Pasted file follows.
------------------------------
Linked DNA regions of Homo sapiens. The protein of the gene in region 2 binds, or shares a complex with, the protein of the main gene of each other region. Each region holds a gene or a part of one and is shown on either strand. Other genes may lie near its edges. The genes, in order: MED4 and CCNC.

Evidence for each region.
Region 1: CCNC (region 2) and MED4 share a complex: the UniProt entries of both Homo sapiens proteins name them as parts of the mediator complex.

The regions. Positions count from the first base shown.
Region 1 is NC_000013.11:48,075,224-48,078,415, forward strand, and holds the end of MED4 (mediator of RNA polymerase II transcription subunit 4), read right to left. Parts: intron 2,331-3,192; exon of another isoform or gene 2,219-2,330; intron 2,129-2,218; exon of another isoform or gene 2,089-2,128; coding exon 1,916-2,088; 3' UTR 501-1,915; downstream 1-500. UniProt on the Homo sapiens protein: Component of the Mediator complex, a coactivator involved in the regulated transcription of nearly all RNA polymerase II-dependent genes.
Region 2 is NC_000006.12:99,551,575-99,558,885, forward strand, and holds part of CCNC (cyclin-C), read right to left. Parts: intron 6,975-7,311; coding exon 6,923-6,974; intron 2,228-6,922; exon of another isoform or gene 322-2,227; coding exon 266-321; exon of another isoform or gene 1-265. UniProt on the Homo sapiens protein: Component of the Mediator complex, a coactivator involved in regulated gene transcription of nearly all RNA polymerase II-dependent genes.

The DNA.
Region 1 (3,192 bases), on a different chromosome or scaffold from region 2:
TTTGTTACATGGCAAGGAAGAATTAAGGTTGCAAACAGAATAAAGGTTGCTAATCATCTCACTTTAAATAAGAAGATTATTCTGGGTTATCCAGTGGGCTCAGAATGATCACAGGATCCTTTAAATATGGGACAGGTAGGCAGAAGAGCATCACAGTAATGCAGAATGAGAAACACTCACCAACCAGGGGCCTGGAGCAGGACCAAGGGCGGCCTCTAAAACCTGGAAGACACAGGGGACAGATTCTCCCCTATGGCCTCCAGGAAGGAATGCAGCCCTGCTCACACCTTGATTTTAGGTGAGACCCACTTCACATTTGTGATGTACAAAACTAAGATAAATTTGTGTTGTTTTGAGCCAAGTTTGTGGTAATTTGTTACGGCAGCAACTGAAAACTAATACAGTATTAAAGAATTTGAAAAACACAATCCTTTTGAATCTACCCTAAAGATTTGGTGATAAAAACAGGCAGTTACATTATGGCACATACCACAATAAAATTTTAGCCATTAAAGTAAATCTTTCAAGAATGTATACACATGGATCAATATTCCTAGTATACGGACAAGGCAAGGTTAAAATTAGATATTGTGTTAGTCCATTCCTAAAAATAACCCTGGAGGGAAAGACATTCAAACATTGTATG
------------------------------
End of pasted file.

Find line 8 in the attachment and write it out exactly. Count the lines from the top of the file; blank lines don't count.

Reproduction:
Region 1 (3,192 bases), on a different chromosome or scaffold from region 2: